Closures of Pillowcases (2)

A traditional method is tying. I have found this method on many pillowcases, often more than 200 years old.

For this purpose, ribbons of sufficient length are attached in the same position at the lower edge of the front and back part of the pillow and tied in a bow.

The strips were usually made of the same fabric as the pillowcase. Bobbin lace ribbons were also used in some examples. These are thinner, usually smaller and therefore not as bulky. They also have an additional decorative effect.

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Depending on the firmness of the cover fabric and ticking used, as well as the stability and width of the ribbons used, the bows under the put up cushion are more or less visible.

Closures of Pillowcases (1)

Closures of Pillowcases (1)

Cushions are easiest to obtain when the opening is at the bottom edge and across the entire width.

There are different ways to close these openings. The simplest version is sewing – preferably by whipstitching.

However, this type of closure is only recommended for covers that are rarely striped. Because often repeated unstitching and sewing damages the fabric over time.

In order for the closure edges to be clean and stable, it is advisable to provide them with a narrow hem.

One can proceed as follows:
After completion of the embroidery, the piece is washed to bring the fabric by shrinking to the final expansion. Then the linen is ironed and then cut to the required size.

The pillowcase should have a 2 cm wide hem. It is cut from a piece of linen and folded at the top edge. Before the sides are sewn together, the pillowcase is brought to the required height – here: 2 x (desired finished height + 1 cm fold + 2 cm inside hem width). Then two threads are withdrawn – one 1 cm, the second 5 cm from the lower edge, both on the front and the back.

Before closing the side seams, the withdrawn-thread lines of the front and the back are placed exactly on top of each other and held in place with pins.

One should check on the back whether the pins have also meet the withdrawn-thread lines there.

Also holding against the light facilitates the precise assembly.

Both layers of fabric are carefully basted in the seam area and then sewn together with the machine. After the seam has been applied, the following image appears from the right side of the fabric:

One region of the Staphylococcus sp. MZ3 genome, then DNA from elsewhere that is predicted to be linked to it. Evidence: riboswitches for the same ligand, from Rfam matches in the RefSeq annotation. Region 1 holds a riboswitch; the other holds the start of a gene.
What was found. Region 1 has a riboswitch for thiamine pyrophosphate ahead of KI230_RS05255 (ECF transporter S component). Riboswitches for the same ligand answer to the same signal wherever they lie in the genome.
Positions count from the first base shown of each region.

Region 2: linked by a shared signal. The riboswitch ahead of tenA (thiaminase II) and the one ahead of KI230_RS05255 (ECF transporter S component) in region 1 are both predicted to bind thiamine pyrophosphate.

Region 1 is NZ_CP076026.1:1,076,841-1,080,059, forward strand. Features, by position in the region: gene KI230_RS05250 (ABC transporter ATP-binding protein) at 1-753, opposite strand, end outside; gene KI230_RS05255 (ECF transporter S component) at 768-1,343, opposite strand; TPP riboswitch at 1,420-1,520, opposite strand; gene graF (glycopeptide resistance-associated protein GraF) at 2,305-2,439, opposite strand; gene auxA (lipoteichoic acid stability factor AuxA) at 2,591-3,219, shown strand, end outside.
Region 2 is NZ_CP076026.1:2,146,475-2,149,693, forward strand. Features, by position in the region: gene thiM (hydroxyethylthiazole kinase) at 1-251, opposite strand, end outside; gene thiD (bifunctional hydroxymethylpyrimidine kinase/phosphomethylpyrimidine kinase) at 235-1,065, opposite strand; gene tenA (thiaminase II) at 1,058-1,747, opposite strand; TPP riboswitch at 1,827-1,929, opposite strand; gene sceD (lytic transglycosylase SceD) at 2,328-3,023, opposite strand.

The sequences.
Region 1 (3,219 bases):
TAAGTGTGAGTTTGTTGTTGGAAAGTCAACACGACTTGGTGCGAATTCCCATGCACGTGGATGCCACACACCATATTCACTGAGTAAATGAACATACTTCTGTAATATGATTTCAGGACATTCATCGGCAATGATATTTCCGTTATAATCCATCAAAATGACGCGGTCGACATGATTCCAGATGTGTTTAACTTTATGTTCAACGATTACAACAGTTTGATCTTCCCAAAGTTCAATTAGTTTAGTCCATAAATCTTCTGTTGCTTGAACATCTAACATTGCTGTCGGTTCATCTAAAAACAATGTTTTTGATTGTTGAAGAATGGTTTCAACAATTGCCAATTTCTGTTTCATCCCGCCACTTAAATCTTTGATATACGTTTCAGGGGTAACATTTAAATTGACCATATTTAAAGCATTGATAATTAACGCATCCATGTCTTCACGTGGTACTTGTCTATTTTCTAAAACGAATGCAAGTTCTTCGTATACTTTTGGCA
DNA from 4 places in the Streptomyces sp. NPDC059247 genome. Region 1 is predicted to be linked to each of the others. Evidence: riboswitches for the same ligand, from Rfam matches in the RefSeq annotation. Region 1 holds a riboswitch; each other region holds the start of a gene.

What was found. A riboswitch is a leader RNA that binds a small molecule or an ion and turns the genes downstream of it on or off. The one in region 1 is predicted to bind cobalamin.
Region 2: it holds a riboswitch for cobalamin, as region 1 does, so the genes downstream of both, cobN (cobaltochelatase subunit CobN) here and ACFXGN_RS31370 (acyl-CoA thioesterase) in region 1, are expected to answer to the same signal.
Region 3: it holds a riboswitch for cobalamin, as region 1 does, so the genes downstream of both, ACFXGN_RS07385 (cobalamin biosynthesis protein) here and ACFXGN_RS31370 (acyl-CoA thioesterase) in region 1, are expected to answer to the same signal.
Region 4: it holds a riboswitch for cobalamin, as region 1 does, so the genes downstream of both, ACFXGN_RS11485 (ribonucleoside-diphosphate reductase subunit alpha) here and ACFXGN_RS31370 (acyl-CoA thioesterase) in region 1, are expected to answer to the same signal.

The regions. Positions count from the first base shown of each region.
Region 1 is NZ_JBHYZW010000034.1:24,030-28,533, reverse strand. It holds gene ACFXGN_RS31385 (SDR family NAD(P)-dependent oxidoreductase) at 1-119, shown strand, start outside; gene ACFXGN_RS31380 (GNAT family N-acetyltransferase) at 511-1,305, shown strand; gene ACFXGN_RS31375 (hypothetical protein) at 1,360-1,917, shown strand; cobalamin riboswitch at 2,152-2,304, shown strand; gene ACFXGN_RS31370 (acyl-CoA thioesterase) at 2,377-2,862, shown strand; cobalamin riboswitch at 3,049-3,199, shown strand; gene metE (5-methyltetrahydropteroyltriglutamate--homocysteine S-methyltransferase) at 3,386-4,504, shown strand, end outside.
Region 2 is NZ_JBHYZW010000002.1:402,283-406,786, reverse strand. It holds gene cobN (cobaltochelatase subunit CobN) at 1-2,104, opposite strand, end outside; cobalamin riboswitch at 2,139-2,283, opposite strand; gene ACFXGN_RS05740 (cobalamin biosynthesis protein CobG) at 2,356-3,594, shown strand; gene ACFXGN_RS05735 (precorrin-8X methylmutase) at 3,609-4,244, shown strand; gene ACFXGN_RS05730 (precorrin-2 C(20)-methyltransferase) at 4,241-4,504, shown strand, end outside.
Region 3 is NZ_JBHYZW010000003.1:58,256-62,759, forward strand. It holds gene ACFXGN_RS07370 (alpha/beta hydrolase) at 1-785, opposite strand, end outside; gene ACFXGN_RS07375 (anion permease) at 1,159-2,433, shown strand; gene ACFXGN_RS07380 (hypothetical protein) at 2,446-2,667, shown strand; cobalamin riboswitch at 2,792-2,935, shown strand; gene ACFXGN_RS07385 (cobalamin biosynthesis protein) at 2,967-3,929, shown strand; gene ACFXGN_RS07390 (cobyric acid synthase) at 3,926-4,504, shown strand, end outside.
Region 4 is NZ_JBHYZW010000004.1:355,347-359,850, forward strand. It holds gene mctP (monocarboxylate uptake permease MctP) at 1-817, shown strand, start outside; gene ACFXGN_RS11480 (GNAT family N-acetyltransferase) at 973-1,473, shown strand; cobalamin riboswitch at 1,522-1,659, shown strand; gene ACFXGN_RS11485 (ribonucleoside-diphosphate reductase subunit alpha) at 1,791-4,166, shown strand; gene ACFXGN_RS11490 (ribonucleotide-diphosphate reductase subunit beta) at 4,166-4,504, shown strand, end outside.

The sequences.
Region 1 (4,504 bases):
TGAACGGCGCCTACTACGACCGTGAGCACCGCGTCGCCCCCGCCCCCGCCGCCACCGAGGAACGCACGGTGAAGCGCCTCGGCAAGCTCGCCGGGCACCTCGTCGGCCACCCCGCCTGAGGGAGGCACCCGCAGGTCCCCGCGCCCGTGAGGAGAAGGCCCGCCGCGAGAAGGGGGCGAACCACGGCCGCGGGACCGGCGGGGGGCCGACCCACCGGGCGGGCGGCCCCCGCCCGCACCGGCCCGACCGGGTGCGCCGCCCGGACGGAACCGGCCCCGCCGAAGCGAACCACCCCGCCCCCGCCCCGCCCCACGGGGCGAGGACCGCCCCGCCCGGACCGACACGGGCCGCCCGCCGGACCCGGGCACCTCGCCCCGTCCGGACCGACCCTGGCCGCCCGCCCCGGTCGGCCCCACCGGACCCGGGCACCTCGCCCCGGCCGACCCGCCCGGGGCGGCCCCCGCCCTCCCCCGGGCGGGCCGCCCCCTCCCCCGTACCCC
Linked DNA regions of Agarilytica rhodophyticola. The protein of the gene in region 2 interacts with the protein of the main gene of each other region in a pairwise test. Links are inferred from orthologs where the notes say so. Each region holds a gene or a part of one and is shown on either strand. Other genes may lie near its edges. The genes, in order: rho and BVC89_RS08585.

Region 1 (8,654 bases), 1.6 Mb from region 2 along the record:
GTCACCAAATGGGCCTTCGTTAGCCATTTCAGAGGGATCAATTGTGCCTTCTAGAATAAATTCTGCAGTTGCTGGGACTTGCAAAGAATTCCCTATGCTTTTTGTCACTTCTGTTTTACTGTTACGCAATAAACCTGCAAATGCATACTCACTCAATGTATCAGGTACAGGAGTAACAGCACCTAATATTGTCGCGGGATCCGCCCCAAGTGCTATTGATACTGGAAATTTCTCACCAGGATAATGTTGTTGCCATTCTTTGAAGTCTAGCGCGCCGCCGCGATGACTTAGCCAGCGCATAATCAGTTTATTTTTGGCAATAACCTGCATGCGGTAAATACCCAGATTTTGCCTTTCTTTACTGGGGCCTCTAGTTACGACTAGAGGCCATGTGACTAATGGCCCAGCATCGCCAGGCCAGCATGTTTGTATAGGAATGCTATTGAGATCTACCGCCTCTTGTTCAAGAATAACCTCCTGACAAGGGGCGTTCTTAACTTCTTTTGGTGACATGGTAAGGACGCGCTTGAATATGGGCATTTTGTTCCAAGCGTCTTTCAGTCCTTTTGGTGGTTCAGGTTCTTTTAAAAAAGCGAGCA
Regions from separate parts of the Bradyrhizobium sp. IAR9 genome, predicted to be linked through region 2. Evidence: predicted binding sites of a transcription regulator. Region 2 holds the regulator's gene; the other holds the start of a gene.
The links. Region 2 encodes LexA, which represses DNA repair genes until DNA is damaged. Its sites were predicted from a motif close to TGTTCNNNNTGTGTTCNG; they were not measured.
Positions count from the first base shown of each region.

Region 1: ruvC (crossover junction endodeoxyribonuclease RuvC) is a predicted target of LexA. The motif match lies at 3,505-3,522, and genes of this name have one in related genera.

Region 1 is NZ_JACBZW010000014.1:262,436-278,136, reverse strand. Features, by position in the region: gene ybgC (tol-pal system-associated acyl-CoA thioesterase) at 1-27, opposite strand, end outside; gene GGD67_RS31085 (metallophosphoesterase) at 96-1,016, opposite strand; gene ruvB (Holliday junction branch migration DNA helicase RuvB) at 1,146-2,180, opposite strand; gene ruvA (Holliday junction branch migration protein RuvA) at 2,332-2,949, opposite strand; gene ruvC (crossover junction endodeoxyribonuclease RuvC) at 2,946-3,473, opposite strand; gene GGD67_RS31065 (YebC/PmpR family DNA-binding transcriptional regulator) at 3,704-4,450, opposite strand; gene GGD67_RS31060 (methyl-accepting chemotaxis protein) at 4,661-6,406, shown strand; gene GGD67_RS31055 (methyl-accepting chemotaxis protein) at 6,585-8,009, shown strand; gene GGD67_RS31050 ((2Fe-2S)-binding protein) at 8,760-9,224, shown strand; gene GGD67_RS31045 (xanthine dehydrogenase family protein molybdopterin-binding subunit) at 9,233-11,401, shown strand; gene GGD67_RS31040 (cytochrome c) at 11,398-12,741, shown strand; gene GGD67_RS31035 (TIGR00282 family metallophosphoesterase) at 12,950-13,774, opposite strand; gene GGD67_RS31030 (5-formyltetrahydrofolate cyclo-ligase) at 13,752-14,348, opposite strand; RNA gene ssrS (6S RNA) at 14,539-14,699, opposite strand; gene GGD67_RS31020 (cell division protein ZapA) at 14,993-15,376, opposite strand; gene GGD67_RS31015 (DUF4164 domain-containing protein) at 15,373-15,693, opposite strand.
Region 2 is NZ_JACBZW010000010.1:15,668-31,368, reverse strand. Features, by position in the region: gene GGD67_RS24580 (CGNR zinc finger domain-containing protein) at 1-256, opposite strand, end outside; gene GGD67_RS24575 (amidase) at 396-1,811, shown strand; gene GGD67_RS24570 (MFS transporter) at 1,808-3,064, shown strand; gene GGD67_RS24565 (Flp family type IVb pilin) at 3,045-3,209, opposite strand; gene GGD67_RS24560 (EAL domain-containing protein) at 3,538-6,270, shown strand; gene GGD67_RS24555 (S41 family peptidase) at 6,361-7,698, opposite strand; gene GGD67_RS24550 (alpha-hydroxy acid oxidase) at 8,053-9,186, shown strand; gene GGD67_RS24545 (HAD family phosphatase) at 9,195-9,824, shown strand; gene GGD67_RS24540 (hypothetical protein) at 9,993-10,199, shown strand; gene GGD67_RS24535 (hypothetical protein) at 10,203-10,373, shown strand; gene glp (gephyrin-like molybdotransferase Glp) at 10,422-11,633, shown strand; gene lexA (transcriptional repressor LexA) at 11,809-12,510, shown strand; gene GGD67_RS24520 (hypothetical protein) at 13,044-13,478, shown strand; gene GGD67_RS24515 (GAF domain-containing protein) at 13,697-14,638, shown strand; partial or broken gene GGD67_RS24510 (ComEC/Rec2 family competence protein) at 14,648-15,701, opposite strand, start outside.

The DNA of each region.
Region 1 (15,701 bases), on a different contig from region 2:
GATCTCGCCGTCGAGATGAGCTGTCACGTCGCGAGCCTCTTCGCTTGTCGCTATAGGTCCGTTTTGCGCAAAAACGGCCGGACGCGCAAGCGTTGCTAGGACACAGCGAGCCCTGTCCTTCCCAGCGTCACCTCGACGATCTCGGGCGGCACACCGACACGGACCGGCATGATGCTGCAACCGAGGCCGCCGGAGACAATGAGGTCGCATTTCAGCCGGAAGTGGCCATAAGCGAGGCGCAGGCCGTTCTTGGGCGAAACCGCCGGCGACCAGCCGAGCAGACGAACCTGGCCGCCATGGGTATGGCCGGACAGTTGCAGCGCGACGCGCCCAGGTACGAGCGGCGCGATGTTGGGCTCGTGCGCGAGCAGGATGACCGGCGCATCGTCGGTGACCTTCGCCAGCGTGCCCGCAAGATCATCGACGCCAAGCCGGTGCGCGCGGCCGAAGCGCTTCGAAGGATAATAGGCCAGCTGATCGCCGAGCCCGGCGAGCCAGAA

The fold is folded along the withdrawn-thread linel to the inside. Thread line is placed on thread line. The hem is pinned, basted in place and then fastened using Antique hem stitches. In the area of the side seam allowance, one has to check the run of the stitches on the outside with each stitch.

In this way, you get an all around clean hem.

Pillowcases prepared in this way can be closed in different ways. This one, as already mentioned, is to be sewn by hand with overwhelming stitches. Due to the hem, the lower edge remains stable; if the hand stitches are not too fine and not too invisible, the pillowcase can be unstitched, washed and sewn close again without any problems.

Design Transfer – Test 5

I liked the method with the blue paper transfer, only I found the somewhat jittery and shaky lines not optimal. So I tried a similar method using a prick needle.

My pricking needle has only a short tip that tapers off very strongly at the end. Placed on a relatively solid surface and then pierced,

the marks obtained with it appeared very weak. But even on a softer surface, the marking points were not clearer with this needle.

So I made another attempt, which I will now explain in more detail.

The linen marked on the horizontal and vertical center axis was placed on a non-slip surface – a tablecloth pad – and positioned so that the marking lines were really at right angles.

Sufficiently large blue paper for the desired pattern was laid over it and fixed with removable adhesive tape.

The pattern sheet was placed over it, matching the markings on the linen, and also attached

The paper was perforated along the lines with a slightly thicker tapestry needle.

The linen then had a clearly recognizable outline pattern,

which in my opinion turned out to be a bit more exact than the same pattern traced with a pen (here on different linen qualities).

However, the effort is more elaborate – it takes longer to prick all of the many points. Pricking is more relaxed for the hand, as you don’t have to press firmly and pull on at the same time. For the eyes, however, working with the prick needle is more strenuous.

Design Transfer – Test 4

In my 4th test I used a traditional method that is still used in some courses today: the transfer of patterns using blueprint paper.

For this I used blue carbon paper from the Kores company. Black paper is not suitable because the lines cannot be washed out.